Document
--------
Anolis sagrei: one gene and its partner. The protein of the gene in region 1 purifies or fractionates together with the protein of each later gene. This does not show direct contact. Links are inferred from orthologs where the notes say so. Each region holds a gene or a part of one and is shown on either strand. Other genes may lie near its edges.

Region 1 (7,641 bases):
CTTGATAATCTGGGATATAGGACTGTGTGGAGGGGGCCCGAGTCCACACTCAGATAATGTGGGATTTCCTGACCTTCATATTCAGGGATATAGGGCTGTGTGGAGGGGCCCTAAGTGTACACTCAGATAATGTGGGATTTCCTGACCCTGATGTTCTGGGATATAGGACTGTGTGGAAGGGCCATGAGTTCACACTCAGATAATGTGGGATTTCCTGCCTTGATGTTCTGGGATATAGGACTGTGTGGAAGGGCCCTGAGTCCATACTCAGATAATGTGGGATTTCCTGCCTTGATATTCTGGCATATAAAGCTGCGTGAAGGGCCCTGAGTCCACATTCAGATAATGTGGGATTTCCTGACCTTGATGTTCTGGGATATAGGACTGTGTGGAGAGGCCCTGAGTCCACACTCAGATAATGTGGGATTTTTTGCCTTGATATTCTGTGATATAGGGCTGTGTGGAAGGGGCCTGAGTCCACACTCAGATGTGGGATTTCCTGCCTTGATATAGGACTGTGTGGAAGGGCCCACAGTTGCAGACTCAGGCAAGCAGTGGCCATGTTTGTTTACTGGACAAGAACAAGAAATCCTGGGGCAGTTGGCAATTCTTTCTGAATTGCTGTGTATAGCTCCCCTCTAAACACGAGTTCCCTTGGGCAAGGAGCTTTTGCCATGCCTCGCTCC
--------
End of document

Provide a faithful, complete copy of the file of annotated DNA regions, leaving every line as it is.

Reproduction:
Anolis sagrei: one gene and its partner. The protein of the gene in region 1 purifies or fractionates together with the protein of each later gene. This does not show direct contact. Links are inferred from orthologs where the notes say so. Each region holds a gene or a part of one and is shown on either strand. Other genes may lie near its edges.

Region 1 (7,641 bases):
CTTGATAATCTGGGATATAGGACTGTGTGGAGGGGGCCCGAGTCCACACTCAGATAATGTGGGATTTCCTGACCTTCATATTCAGGGATATAGGGCTGTGTGGAGGGGCCCTAAGTGTACACTCAGATAATGTGGGATTTCCTGACCCTGATGTTCTGGGATATAGGACTGTGTGGAAGGGCCATGAGTTCACACTCAGATAATGTGGGATTTCCTGCCTTGATGTTCTGGGATATAGGACTGTGTGGAAGGGCCCTGAGTCCATACTCAGATAATGTGGGATTTCCTGCCTTGATATTCTGGCATATAAAGCTGCGTGAAGGGCCCTGAGTCCACATTCAGATAATGTGGGATTTCCTGACCTTGATGTTCTGGGATATAGGACTGTGTGGAGAGGCCCTGAGTCCACACTCAGATAATGTGGGATTTTTTGCCTTGATATTCTGTGATATAGGGCTGTGTGGAAGGGGCCTGAGTCCACACTCAGATGTGGGATTTCCTGCCTTGATATAGGACTGTGTGGAAGGGCCCACAGTTGCAGACTCAGGCAAGCAGTGGCCATGTTTGTTTACTGGACAAGAACAAGAAATCCTGGGGCAGTTGGCAATTCTTTCTGAATTGCTGTGTATAGCTCCCCTCTAAACACGAGTTCCCTTGGGCAAGGAGCTTTTGCCATGCCTCGCTCC